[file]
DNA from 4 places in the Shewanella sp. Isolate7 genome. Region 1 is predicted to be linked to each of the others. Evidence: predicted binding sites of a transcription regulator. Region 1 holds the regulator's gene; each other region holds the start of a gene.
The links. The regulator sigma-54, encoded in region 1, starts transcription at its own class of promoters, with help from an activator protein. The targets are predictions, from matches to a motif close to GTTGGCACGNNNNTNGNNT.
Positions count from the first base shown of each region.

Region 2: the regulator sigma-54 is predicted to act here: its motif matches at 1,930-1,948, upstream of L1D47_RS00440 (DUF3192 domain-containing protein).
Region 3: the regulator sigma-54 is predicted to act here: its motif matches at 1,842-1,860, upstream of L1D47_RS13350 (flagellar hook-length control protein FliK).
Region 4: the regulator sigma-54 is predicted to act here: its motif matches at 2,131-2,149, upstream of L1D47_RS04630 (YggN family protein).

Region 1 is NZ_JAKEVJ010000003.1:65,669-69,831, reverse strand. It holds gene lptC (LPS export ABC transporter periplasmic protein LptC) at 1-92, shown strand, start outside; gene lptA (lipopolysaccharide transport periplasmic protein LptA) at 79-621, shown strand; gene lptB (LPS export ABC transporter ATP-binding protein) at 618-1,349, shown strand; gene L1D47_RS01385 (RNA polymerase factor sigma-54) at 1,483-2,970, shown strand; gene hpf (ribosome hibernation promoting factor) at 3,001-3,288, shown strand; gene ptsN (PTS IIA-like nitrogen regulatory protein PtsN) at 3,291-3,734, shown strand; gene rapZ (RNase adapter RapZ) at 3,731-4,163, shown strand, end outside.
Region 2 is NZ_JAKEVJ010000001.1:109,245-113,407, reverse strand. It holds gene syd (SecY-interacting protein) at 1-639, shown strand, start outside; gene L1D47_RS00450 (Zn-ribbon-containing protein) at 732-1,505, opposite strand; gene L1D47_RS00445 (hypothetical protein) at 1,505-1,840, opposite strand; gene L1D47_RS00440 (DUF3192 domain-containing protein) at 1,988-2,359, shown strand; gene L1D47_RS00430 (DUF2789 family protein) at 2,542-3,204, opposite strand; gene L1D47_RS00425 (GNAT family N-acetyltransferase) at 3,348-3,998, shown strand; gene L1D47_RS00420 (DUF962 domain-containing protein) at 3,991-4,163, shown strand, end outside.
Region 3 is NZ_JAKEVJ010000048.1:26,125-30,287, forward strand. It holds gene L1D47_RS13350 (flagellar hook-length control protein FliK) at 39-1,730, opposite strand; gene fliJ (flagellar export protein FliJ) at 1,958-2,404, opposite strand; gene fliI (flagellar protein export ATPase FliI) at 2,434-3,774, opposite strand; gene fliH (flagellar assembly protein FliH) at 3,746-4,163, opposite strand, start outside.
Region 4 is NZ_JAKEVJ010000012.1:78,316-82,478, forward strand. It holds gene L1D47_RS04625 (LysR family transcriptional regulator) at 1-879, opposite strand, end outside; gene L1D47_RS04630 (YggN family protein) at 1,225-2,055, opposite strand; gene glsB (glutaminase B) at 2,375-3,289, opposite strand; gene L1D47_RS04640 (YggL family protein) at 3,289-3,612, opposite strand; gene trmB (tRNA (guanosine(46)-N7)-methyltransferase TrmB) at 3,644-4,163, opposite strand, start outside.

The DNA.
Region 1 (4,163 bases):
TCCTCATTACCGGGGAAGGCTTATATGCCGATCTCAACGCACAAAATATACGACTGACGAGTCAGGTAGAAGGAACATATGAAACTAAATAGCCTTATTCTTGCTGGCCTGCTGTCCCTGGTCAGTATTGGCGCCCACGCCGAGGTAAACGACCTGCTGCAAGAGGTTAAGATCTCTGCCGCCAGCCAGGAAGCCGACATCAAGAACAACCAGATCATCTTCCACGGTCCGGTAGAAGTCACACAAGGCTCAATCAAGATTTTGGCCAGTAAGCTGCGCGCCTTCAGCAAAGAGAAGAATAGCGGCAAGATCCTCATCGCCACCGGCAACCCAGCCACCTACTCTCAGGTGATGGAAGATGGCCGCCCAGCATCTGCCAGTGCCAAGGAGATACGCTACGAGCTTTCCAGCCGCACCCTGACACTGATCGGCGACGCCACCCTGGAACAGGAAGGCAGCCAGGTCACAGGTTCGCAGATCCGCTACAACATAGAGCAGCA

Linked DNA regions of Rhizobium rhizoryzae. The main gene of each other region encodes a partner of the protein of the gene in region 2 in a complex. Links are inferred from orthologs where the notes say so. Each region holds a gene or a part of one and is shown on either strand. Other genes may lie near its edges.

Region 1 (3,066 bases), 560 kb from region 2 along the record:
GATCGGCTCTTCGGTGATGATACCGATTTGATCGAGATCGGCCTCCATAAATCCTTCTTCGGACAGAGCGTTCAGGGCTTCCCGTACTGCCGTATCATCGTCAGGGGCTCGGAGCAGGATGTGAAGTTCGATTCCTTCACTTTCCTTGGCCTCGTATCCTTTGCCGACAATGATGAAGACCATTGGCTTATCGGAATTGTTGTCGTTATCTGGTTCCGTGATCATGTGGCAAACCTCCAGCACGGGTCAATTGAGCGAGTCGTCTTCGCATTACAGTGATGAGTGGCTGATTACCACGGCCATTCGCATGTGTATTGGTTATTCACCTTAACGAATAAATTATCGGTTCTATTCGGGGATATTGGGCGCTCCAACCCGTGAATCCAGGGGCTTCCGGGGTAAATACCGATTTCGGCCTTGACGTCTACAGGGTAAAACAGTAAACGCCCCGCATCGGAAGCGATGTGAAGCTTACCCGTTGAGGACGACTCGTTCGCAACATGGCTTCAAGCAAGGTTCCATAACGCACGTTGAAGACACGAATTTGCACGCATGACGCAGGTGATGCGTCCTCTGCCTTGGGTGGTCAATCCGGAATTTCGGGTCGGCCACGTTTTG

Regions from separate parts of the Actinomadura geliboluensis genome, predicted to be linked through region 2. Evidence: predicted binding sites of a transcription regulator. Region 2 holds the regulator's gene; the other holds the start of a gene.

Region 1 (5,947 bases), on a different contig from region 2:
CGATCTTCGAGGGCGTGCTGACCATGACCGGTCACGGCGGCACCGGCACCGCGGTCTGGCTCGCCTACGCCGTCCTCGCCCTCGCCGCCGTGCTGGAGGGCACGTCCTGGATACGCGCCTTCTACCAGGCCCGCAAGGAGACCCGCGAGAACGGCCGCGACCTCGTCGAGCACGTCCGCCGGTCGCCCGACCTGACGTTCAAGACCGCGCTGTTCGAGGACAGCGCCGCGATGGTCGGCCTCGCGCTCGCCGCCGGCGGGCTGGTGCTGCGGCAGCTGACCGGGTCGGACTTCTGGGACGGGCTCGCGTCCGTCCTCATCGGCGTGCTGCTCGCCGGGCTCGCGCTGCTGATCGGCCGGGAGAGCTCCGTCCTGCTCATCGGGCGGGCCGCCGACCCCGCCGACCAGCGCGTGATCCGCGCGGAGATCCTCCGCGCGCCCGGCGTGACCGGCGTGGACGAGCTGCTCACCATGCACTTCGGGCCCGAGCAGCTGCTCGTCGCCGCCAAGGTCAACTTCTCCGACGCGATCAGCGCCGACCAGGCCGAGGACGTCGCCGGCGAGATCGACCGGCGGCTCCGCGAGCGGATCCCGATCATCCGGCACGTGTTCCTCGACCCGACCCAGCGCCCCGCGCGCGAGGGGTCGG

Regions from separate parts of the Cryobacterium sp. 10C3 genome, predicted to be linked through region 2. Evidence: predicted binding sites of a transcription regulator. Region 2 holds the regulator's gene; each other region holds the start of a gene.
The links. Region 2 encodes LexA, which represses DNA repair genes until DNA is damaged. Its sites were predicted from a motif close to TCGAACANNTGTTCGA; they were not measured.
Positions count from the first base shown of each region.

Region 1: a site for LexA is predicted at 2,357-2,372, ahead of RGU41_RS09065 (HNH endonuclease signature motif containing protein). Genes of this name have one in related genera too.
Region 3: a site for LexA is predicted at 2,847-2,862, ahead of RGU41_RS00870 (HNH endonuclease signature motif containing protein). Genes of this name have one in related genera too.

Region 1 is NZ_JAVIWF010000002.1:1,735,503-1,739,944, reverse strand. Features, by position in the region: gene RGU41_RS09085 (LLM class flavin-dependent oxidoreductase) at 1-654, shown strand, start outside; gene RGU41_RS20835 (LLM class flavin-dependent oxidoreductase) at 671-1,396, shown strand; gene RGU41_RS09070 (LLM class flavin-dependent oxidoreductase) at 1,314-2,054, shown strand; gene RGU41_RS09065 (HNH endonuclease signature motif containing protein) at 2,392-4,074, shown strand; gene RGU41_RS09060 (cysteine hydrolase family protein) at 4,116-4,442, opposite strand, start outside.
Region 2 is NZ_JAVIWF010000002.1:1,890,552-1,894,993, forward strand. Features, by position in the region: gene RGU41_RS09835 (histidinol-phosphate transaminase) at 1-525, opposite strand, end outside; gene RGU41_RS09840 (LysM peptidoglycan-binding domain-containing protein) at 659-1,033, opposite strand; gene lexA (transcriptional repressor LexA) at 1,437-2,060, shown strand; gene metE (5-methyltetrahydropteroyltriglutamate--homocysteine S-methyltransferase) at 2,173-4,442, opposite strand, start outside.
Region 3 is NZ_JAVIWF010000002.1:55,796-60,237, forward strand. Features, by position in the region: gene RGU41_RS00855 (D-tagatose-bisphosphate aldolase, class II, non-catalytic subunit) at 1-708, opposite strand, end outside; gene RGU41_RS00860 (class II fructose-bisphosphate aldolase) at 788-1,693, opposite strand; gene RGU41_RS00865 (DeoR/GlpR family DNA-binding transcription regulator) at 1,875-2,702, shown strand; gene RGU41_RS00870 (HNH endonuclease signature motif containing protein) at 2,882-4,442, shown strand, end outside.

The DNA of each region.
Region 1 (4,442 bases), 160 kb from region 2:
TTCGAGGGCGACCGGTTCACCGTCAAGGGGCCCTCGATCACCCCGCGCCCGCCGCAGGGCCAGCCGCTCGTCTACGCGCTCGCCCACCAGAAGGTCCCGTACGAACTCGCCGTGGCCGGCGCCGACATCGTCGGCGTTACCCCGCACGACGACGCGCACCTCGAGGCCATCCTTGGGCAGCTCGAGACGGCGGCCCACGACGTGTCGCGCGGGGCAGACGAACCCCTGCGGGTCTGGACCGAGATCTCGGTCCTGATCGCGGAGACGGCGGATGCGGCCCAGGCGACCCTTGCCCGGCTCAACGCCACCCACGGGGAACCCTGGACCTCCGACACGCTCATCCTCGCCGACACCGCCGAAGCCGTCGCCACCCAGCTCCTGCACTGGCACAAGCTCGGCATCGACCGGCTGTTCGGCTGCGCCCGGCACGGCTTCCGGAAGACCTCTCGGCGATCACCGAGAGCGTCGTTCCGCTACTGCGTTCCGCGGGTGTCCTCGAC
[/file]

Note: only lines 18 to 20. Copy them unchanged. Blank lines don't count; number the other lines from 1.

Region 1 (5,947 bases), on a different contig from region 2:
CGATCTTCGAGGGCGTGCTGACCATGACCGGTCACGGCGGCACCGGCACCGCGGTCTGGCTCGCCTACGCCGTCCTCGCCCTCGCCGCCGTGCTGGAGGGCACGTCCTGGATACGCGCCTTCTACCAGGCCCGCAAGGAGACCCGCGAGAACGGCCGCGACCTCGTCGAGCACGTCCGCCGGTCGCCCGACCTGACGTTCAAGACCGCGCTGTTCGAGGACAGCGCCGCGATGGTCGGCCTCGCGCTCGCCGCCGGCGGGCTGGTGCTGCGGCAGCTGACCGGGTCGGACTTCTGGGACGGGCTCGCGTCCGTCCTCATCGGCGTGCTGCTCGCCGGGCTCGCGCTGCTGATCGGCCGGGAGAGCTCCGTCCTGCTCATCGGGCGGGCCGCCGACCCCGCCGACCAGCGCGTGATCCGCGCGGAGATCCTCCGCGCGCCCGGCGTGACCGGCGTGGACGAGCTGCTCACCATGCACTTCGGGCCCGAGCAGCTGCTCGTCGCCGCCAAGGTCAACTTCTCCGACGCGATCAGCGCCGACCAGGCCGAGGACGTCGCCGGCGAGATCGACCGGCGGCTCCGCGAGCGGATCCCGATCATCCGGCACGTGTTCCTCGACCCGACCCAGCGCCCCGCGCGCGAGGGGTCGG

Regions from separate parts of the Cryobacterium sp. 10C3 genome, predicted to be linked through region 2. Evidence: predicted binding sites of a transcription regulator. Region 2 holds the regulator's gene; each other region holds the start of a gene.